Jacques Sevin

Jacques Sevin (7 December 1882 in Lille – 19 July 1951 in Boran-sur-Oise) was a French Jesuit known for his role in the introduction of Scouting to France.

Fr. Jacques Sevin
Fr. Jacques Sevin
Personal details
OccupationCatholic Priest S.J., Jesuits Society of Jesus

Catholic Scouting

Fr Sevin was exempted from military service in 1902 and remained in Belgium through the First World War. In 1916 he was appointed professor at the college of Tuquet in Mouscron, near the French border.

Eight days after his arrival in Mouscron, the Germans took over the college as a military hospital. It was then that Father Sevin became involved in the Scouting movement then gaining strength in the United Kingdom.

Between 1917 and 1919, he wrote his classic book Scouting and established the first Catholic Scout troop in Mouscron in 1918.

Scouting, being an import from Britain, was strongly disparaged in ecclesiastical circles of the time. But Father Sevin was able to demonstrate that it could be revised to correspond to a deep Christian vision of man. By the founding of the Scout Association of France in July 1920, he absorbed the experiences of Catholic Scouting that had existed in France since 1911 and became the architect of an alliance between Scouting on the model established by Lord Baden-Powell and the Christian Gospel. He began publishing the monthly newsletter Le Chef in 1921.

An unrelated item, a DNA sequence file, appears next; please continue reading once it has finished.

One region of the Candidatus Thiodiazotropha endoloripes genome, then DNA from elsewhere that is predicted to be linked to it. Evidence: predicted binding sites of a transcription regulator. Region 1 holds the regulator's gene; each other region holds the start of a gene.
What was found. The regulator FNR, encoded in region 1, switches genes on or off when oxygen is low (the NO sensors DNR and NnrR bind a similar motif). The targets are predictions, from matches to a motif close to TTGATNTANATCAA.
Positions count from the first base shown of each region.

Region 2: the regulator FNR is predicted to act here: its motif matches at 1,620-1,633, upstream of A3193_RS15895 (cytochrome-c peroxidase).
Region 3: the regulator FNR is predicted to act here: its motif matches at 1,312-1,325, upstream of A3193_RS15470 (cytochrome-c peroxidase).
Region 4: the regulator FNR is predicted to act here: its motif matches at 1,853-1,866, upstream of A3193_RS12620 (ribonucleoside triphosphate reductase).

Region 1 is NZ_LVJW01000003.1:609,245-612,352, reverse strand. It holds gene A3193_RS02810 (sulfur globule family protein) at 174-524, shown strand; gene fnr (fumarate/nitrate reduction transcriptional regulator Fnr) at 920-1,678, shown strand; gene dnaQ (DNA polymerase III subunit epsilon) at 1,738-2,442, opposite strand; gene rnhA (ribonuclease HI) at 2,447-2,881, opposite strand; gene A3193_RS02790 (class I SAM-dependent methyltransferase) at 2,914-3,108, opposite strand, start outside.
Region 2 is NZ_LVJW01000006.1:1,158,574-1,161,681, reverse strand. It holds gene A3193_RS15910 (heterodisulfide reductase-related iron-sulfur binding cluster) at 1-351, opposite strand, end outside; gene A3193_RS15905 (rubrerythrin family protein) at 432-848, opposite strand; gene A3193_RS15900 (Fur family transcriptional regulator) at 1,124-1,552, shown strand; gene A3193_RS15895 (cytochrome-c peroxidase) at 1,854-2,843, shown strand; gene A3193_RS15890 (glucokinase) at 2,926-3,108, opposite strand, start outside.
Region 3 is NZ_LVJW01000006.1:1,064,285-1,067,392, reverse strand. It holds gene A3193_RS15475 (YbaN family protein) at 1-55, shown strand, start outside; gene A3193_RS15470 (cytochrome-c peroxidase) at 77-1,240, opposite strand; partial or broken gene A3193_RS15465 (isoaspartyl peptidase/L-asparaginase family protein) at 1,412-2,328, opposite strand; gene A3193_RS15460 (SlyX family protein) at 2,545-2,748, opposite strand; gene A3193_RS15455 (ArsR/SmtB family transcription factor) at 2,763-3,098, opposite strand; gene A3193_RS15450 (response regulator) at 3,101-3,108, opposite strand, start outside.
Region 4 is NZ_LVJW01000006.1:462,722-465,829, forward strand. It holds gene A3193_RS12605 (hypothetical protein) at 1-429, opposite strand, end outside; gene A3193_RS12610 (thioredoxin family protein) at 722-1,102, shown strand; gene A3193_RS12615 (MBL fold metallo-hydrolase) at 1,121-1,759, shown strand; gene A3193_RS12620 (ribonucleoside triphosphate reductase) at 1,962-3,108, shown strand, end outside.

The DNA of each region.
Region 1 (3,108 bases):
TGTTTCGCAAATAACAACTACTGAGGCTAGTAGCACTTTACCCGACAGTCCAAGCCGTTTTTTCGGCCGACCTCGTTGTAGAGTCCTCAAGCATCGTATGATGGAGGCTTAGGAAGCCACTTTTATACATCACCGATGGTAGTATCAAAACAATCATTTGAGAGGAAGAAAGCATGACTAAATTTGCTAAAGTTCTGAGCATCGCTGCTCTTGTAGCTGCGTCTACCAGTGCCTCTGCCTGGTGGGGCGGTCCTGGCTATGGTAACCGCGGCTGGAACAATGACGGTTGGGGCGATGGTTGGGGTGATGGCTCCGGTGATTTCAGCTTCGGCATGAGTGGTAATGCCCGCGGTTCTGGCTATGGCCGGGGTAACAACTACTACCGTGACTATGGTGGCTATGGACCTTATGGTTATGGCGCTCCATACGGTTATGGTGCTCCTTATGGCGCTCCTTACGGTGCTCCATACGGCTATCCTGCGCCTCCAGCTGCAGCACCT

According to Mother Madeleine Bourcereau, "The meeting between the Scout method and intuitions of P. Sevin, has developed a pedagogy based on Gospel values, where each young person is encouraged to flourish and develop his or her personality by drawing out the latent talent within himself or herself. Father Sevin dedicated himself to making known the riches of scouting and all its educational and evangelical value — no easy task."

He set to music a prayer attributed to St. Ignatius of Loyola, became the "Scout prayer," here translated literally from the French:

Lord Jesus, Teach us to be generous, To serve you as you deserve, To give without counting, To counter without worry of injury, To work without seeking rest, To spend us today On the other reward than knowing We do Your Holy Will.


The cause of beatification of the Servant of God was introduced in Rome in 1989. He was declared Venerable May 10, 2012.[1]


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